SIOUX CITY -- Standing in the snow on the front lawn of the Prairie School style home with a brick veneer that her parents, Ervin and Elizabeth Hutchison, owned for more than two decades before selling it in 1983, Sally Paterni can still envision her father up by the roof taking care of the eaves.
"He took such good care of this house," Paterni, of Sioux City, remarked as she clutched family photo albums containing old Polaroids of the Albertson House, 3927 Country Club Boulevard, which was recently named to Preservation Iowa's 2020 list of "Most Endangered Properties."
After being unoccupied for more than 10 years, the two-story home's fascia is weathered in some spots and rotting in others, indicating that the green clay tile roof is leaking. The home's other deficiencies include a compromised electric system from vermin infestation, inoperative plumbing due to exposure to freezing temperatures, and damage from vandalism. The home was initially red-tagged in December 2016. Then, on Sept. 10, 2018, the Sioux City Council voted unanimously to place a demolition order on the home.
Darrel Bullock, the city's code enforcement manager, said the demolition timeline is "open." He said the current property owner hasn't made any commitment in writing to repair the home or sell it, although there have been "numerous" people who have made offers to purchase it. The property is owned by Mark and Patricia Jensen, of Okoboji, Iowa, according to records posted on the Sioux City Assessor's website.
"Right now, he has not made a commitment to do anything in any direction, whether it be repairs or sale or anything. There has been no commitment on his part to this department as far as in writing of any kind," Bullock said. "There have not been any break-ins or anything like that in it, so it has not been demolished at this time."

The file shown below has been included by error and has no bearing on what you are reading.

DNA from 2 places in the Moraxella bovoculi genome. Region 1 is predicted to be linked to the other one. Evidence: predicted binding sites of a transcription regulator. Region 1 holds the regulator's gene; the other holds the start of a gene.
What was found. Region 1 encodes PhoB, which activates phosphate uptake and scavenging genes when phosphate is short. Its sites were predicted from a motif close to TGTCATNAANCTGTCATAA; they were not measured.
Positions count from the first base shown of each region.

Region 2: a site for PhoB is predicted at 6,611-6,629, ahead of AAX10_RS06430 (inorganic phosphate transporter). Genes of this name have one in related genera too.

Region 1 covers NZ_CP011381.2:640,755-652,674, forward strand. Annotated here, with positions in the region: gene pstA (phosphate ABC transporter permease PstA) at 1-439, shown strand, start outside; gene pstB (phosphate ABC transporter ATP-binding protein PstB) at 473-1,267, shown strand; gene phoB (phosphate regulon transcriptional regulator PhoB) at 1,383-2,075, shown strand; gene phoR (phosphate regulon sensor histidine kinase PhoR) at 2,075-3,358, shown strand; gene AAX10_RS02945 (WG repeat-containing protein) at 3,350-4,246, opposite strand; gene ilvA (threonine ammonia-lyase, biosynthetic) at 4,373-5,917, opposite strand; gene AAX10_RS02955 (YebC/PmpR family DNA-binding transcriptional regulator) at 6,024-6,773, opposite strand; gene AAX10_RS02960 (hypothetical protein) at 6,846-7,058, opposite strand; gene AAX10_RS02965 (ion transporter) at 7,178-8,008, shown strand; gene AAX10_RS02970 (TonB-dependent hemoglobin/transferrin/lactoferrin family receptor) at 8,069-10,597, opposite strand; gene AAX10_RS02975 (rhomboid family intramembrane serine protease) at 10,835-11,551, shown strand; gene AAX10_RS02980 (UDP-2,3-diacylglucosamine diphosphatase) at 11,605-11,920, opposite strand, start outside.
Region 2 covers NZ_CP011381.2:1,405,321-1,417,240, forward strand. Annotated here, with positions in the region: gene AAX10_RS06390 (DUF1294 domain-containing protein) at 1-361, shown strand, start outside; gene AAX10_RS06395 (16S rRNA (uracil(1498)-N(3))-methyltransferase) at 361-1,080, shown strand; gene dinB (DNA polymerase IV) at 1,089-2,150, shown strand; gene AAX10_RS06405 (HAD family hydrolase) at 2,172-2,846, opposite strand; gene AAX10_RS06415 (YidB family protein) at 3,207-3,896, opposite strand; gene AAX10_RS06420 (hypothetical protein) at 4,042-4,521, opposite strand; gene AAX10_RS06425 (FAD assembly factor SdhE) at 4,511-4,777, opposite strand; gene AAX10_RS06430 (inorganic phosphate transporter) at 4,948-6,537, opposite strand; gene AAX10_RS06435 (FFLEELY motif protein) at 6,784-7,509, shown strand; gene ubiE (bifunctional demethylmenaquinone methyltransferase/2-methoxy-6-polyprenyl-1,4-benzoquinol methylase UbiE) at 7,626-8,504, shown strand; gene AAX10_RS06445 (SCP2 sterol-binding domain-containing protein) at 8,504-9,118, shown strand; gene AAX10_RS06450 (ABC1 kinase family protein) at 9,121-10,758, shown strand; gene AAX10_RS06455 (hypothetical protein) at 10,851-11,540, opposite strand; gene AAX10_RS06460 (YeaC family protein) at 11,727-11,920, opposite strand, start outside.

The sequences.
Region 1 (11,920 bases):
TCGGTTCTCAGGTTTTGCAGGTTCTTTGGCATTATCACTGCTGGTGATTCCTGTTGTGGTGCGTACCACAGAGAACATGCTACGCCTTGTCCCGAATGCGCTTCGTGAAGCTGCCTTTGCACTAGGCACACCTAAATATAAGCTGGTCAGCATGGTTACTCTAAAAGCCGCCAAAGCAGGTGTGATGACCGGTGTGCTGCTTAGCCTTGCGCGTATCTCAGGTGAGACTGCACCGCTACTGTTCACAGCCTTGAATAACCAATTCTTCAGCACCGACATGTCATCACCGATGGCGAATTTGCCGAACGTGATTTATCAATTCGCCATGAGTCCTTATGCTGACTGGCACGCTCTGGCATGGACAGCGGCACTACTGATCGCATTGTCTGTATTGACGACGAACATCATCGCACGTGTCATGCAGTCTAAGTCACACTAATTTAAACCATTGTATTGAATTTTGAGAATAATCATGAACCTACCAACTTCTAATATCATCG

Sioux City Public Museum Archives Manager Tom Munson, who wrote the recommendation letter that landed the Albertson House on the "Most Endangered Properties" list, said replacing the clay tile roof alone could cost upwards of $100,000. The building and the land that it sits on are currently assessed at $167,832.
"You could be talking anywhere from $150,000 up to $250,000 to get the home in a livable state," Munson estimated. "If I had a strong connection to this house, if I cared about architecture, if I cared about my property, I would consider investing that kind of money."
If additional structural problems develop or the home experiences an uptick in vandalism or break-ins, Bullock said it will rapidly move up the city's demolition list.
Paterni said she has talked to neighbors and city staff and is reaching out to the media in hopes of getting the house on the National Register of Historic Places.
"It's just exquisite -- that's why this house just has to be saved," she said. "It's not a run-of-the-mill family dwelling. This is exceptional."
Prairie School style
The house was built in 1927 and 1928 for Oscar F. Albertson, a pioneer in electric and pneumatic power hand tools.
Albertson immigrated from Sweden and worked as a tool maker in New York and Chicago before coming to Sioux City in 1912. He was one of the founders of Albertson and Company, which manufactured automobile parts and tools from 1914 until 2002.
The house was designed in the Prairie School style by local Swedish-born architect Knute Enoch Westerlind, who also designed the Municipal Auditorium and the Badgerow Building, which are both currently listed on the National Register of Historic Places.